How can philanthropy best strengthen organizational resilience? To find out, Alan Kwok spoke with Ana-Marie Jones, who has spent her career transforming organizations with her leadership on readiness, preparedness, and disaster response. Read the Q&A below to learn more about our work internally and with our state-wide membership.
2020 has truly tested our resolve. The impact of the COVID-19 pandemic on people in prison cannot be understated. As rates of infection rose inside prisons throughout the state, we witnessed our movement partners quickly and efficiently organize in response to this crisis. We witnessed the same tenacity and steadfastness this summer, as organizers led uprisings worldwide to protest racist state violence after the killing of George Floyd, Breonna Taylor, Tony McDade, and countless others—violence that is all too familiar for incarcerated people and their families.
Dual enrollment, also known as concurrent enrollment, allows students to take college classes while still in high school. This can expand the course offerings available to high school students (from vocational pathways to advanced classes), increase postsecondary enrollment, and decrease the time and cost of postsecondary certificates and degrees.
Trans leaders need the spaciousness–many of us understand to be provided by sufficient resourcing–to be able to dream even bigger. As funders, we must understand, now is not the time to center our individual agendas; we cannot focus on single program areas, issues, and strategies, or tepid expansion of portfolios. The Right continues to fund for the long haul, and progressive philanthropy needs to expand our funding and our imagination. If we are working toward equity, we must be steadfast in resourcing trans leaders committed to, and creating long-term strategies for, trans people to live with self-determination and full autonomy.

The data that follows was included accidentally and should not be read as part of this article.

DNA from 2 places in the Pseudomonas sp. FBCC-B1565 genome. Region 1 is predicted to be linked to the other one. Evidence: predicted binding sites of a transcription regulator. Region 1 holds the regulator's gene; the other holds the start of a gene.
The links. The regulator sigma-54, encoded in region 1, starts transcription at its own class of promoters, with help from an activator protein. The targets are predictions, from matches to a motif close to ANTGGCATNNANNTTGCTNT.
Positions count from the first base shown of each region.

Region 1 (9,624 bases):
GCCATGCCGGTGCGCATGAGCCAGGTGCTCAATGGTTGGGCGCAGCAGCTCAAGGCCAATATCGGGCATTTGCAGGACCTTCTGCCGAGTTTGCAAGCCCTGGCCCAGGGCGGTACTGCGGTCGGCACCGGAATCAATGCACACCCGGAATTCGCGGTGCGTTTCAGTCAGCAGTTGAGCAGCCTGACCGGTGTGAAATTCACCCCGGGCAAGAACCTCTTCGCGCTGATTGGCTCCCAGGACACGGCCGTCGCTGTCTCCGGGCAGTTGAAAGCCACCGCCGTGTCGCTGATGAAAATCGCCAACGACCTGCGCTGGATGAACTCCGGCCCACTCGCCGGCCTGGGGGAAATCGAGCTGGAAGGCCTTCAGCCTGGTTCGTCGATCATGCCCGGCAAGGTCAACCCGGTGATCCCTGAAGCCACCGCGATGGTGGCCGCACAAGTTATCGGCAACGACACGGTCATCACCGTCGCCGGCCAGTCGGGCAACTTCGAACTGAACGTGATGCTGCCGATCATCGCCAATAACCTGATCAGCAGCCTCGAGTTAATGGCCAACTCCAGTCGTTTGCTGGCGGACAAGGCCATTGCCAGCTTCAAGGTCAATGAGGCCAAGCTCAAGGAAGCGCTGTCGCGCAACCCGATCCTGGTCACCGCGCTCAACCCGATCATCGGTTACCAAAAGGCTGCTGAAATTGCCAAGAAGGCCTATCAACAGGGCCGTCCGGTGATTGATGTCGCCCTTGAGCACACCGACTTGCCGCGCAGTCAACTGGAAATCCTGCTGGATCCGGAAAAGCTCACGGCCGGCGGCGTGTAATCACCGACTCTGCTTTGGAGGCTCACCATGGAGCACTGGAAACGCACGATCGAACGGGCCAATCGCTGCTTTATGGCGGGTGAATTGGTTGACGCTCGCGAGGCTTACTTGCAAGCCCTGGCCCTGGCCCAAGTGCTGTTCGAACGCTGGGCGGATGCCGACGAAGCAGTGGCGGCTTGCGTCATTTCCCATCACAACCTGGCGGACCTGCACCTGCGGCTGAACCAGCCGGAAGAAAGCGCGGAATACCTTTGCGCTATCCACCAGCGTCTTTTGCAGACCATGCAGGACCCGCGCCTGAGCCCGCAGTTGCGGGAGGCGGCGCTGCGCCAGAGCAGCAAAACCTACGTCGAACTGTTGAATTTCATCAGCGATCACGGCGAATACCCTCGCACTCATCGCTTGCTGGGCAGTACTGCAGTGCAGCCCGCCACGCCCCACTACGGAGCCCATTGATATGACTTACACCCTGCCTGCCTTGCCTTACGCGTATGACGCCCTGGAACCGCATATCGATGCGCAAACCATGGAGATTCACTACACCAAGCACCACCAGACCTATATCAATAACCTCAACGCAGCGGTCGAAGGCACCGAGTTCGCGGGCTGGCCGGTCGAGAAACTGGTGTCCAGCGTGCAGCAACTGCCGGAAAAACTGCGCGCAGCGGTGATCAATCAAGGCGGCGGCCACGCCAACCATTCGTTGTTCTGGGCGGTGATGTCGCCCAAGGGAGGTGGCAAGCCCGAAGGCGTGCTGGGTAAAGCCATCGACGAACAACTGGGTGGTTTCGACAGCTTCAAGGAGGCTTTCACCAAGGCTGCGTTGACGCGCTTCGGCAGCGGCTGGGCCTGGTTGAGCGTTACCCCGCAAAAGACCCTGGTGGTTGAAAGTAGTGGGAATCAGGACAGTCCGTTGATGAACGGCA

As we continue to learn more about the Supreme Court’s ruling on affirmative action, there are many unanswered questions regarding the broad reach of this decision on higher education and other sectors. Join us to hear from education leaders who are learning and responding to this decision.
Many voices in philanthropy are speaking up, some for the first time, about the protests, the killings, and the structural racism behind them. We welcome all-comers and stand in our belief in Black, Indigenous, and communities of color as defenders of democratic ideals. We too are grieving and angry; structural and anti-Black racism are root causes of wealth, health, employment, and education disparities. The enforcement of racist policies is putting Black and Brown lives at the mercy of the pandemic and police brutality’s deadly toll.
In Get It Right: 5 Shifts Philanthropy Must Make Toward an Equitable Region, we've highlighted 5 case studies from regional leaders who are already doing this work. Read about how the Akonadi Foundation is building Black movements.